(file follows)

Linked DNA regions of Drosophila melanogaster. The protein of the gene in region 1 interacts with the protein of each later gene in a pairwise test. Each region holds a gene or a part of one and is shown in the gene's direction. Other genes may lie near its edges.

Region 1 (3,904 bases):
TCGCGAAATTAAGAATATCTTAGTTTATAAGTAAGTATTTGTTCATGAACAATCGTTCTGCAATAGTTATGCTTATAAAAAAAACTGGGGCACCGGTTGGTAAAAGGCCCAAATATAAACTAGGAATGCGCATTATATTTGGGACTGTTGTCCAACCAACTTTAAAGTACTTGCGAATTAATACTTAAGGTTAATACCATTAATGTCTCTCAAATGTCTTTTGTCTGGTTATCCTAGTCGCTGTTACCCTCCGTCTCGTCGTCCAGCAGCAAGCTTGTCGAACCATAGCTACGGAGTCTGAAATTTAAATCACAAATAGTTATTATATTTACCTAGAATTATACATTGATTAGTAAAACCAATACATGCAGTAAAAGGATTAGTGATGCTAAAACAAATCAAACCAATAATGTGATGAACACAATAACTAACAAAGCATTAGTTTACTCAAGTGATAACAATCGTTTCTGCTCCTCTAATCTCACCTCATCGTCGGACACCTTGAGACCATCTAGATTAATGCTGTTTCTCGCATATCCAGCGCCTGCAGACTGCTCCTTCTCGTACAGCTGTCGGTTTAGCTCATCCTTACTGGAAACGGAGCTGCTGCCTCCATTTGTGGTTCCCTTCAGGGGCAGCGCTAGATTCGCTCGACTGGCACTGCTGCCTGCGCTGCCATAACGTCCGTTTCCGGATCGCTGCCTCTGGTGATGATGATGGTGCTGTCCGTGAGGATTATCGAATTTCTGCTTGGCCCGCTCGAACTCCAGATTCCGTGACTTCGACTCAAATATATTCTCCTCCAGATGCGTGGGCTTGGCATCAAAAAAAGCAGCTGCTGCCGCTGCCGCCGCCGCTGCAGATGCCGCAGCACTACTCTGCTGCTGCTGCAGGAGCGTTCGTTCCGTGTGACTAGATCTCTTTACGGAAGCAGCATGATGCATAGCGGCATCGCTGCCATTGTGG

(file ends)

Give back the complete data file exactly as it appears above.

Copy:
Linked DNA regions of Drosophila melanogaster. The protein of the gene in region 1 interacts with the protein of each later gene in a pairwise test. Each region holds a gene or a part of one and is shown in the gene's direction. Other genes may lie near its edges.

Region 1 (3,904 bases):
TCGCGAAATTAAGAATATCTTAGTTTATAAGTAAGTATTTGTTCATGAACAATCGTTCTGCAATAGTTATGCTTATAAAAAAAACTGGGGCACCGGTTGGTAAAAGGCCCAAATATAAACTAGGAATGCGCATTATATTTGGGACTGTTGTCCAACCAACTTTAAAGTACTTGCGAATTAATACTTAAGGTTAATACCATTAATGTCTCTCAAATGTCTTTTGTCTGGTTATCCTAGTCGCTGTTACCCTCCGTCTCGTCGTCCAGCAGCAAGCTTGTCGAACCATAGCTACGGAGTCTGAAATTTAAATCACAAATAGTTATTATATTTACCTAGAATTATACATTGATTAGTAAAACCAATACATGCAGTAAAAGGATTAGTGATGCTAAAACAAATCAAACCAATAATGTGATGAACACAATAACTAACAAAGCATTAGTTTACTCAAGTGATAACAATCGTTTCTGCTCCTCTAATCTCACCTCATCGTCGGACACCTTGAGACCATCTAGATTAATGCTGTTTCTCGCATATCCAGCGCCTGCAGACTGCTCCTTCTCGTACAGCTGTCGGTTTAGCTCATCCTTACTGGAAACGGAGCTGCTGCCTCCATTTGTGGTTCCCTTCAGGGGCAGCGCTAGATTCGCTCGACTGGCACTGCTGCCTGCGCTGCCATAACGTCCGTTTCCGGATCGCTGCCTCTGGTGATGATGATGGTGCTGTCCGTGAGGATTATCGAATTTCTGCTTGGCCCGCTCGAACTCCAGATTCCGTGACTTCGACTCAAATATATTCTCCTCCAGATGCGTGGGCTTGGCATCAAAAAAAGCAGCTGCTGCCGCTGCCGCCGCCGCTGCAGATGCCGCAGCACTACTCTGCTGCTGCTGCAGGAGCGTTCGTTCCGTGTGACTAGATCTCTTTACGGAAGCAGCATGATGCATAGCGGCATCGCTGCCATTGTGG